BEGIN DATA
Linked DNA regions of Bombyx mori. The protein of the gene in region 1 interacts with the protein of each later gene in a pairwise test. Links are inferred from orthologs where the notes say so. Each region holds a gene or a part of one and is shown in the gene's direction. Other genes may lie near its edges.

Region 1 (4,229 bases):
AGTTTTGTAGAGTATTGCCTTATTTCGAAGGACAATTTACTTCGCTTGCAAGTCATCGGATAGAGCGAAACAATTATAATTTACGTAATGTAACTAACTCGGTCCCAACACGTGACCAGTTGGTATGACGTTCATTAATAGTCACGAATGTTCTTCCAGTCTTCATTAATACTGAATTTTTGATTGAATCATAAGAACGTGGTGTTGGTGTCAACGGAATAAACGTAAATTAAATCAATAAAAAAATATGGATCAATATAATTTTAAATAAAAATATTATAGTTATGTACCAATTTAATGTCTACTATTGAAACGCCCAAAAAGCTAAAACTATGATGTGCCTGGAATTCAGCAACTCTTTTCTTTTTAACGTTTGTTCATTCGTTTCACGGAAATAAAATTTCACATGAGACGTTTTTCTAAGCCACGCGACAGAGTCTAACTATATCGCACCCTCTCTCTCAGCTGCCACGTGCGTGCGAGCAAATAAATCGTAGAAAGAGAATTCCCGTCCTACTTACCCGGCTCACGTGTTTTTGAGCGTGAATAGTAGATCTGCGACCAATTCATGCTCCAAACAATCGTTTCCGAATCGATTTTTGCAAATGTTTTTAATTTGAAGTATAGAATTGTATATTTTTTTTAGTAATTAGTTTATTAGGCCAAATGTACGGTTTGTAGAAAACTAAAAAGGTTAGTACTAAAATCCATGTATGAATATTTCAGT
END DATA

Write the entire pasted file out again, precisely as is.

Linked DNA regions of Bombyx mori. The protein of the gene in region 1 interacts with the protein of each later gene in a pairwise test. Links are inferred from orthologs where the notes say so. Each region holds a gene or a part of one and is shown in the gene's direction. Other genes may lie near its edges.

Region 1 (4,229 bases):
AGTTTTGTAGAGTATTGCCTTATTTCGAAGGACAATTTACTTCGCTTGCAAGTCATCGGATAGAGCGAAACAATTATAATTTACGTAATGTAACTAACTCGGTCCCAACACGTGACCAGTTGGTATGACGTTCATTAATAGTCACGAATGTTCTTCCAGTCTTCATTAATACTGAATTTTTGATTGAATCATAAGAACGTGGTGTTGGTGTCAACGGAATAAACGTAAATTAAATCAATAAAAAAATATGGATCAATATAATTTTAAATAAAAATATTATAGTTATGTACCAATTTAATGTCTACTATTGAAACGCCCAAAAAGCTAAAACTATGATGTGCCTGGAATTCAGCAACTCTTTTCTTTTTAACGTTTGTTCATTCGTTTCACGGAAATAAAATTTCACATGAGACGTTTTTCTAAGCCACGCGACAGAGTCTAACTATATCGCACCCTCTCTCTCAGCTGCCACGTGCGTGCGAGCAAATAAATCGTAGAAAGAGAATTCCCGTCCTACTTACCCGGCTCACGTGTTTTTGAGCGTGAATAGTAGATCTGCGACCAATTCATGCTCCAAACAATCGTTTCCGAATCGATTTTTGCAAATGTTTTTAATTTGAAGTATAGAATTGTATATTTTTTTTAGTAATTAGTTTATTAGGCCAAATGTACGGTTTGTAGAAAACTAAAAAGGTTAGTACTAAAATCCATGTATGAATATTTCAGT